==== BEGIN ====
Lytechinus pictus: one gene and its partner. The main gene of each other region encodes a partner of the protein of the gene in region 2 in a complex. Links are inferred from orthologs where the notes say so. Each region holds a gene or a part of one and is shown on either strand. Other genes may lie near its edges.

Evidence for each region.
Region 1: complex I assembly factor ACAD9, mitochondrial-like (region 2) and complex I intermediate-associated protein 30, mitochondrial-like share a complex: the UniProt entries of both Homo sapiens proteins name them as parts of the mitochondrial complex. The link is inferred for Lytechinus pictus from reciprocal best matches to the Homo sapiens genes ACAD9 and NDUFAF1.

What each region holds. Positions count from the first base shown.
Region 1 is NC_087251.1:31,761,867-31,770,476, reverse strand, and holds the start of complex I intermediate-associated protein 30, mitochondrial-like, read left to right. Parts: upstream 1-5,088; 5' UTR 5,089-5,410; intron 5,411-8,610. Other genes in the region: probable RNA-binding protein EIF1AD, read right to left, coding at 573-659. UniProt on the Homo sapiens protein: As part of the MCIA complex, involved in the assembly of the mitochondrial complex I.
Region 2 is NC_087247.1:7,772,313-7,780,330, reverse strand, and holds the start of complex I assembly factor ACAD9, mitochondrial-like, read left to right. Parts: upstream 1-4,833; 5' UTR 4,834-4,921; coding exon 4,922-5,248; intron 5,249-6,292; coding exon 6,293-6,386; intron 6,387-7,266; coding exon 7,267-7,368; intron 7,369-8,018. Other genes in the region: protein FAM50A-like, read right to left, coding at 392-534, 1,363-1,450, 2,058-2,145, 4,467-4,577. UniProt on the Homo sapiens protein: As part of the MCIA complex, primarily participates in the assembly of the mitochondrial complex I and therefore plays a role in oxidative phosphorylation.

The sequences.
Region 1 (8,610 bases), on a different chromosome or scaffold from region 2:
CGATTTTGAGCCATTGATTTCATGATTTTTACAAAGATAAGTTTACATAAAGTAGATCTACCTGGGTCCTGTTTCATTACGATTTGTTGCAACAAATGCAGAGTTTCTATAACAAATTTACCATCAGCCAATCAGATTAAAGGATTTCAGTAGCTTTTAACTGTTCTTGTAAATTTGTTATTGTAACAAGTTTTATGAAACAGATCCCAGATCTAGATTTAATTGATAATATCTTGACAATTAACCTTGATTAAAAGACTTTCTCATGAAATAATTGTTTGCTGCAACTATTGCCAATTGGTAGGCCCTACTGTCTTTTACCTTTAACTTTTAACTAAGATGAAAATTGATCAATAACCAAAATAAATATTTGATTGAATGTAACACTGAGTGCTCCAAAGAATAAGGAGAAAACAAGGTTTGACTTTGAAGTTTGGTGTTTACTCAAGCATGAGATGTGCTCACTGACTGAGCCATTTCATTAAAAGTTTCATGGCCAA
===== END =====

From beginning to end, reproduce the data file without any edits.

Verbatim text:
Lytechinus pictus: one gene and its partner. The main gene of each other region encodes a partner of the protein of the gene in region 2 in a complex. Links are inferred from orthologs where the notes say so. Each region holds a gene or a part of one and is shown on either strand. Other genes may lie near its edges.

Evidence for each region.
Region 1: complex I assembly factor ACAD9, mitochondrial-like (region 2) and complex I intermediate-associated protein 30, mitochondrial-like share a complex: the UniProt entries of both Homo sapiens proteins name them as parts of the mitochondrial complex. The link is inferred for Lytechinus pictus from reciprocal best matches to the Homo sapiens genes ACAD9 and NDUFAF1.

What each region holds. Positions count from the first base shown.
Region 1 is NC_087251.1:31,761,867-31,770,476, reverse strand, and holds the start of complex I intermediate-associated protein 30, mitochondrial-like, read left to right. Parts: upstream 1-5,088; 5' UTR 5,089-5,410; intron 5,411-8,610. Other genes in the region: probable RNA-binding protein EIF1AD, read right to left, coding at 573-659. UniProt on the Homo sapiens protein: As part of the MCIA complex, involved in the assembly of the mitochondrial complex I.
Region 2 is NC_087247.1:7,772,313-7,780,330, reverse strand, and holds the start of complex I assembly factor ACAD9, mitochondrial-like, read left to right. Parts: upstream 1-4,833; 5' UTR 4,834-4,921; coding exon 4,922-5,248; intron 5,249-6,292; coding exon 6,293-6,386; intron 6,387-7,266; coding exon 7,267-7,368; intron 7,369-8,018. Other genes in the region: protein FAM50A-like, read right to left, coding at 392-534, 1,363-1,450, 2,058-2,145, 4,467-4,577. UniProt on the Homo sapiens protein: As part of the MCIA complex, primarily participates in the assembly of the mitochondrial complex I and therefore plays a role in oxidative phosphorylation.

The sequences.
Region 1 (8,610 bases), on a different chromosome or scaffold from region 2:
CGATTTTGAGCCATTGATTTCATGATTTTTACAAAGATAAGTTTACATAAAGTAGATCTACCTGGGTCCTGTTTCATTACGATTTGTTGCAACAAATGCAGAGTTTCTATAACAAATTTACCATCAGCCAATCAGATTAAAGGATTTCAGTAGCTTTTAACTGTTCTTGTAAATTTGTTATTGTAACAAGTTTTATGAAACAGATCCCAGATCTAGATTTAATTGATAATATCTTGACAATTAACCTTGATTAAAAGACTTTCTCATGAAATAATTGTTTGCTGCAACTATTGCCAATTGGTAGGCCCTACTGTCTTTTACCTTTAACTTTTAACTAAGATGAAAATTGATCAATAACCAAAATAAATATTTGATTGAATGTAACACTGAGTGCTCCAAAGAATAAGGAGAAAACAAGGTTTGACTTTGAAGTTTGGTGTTTACTCAAGCATGAGATGTGCTCACTGACTGAGCCATTTCATTAAAAGTTTCATGGCCAA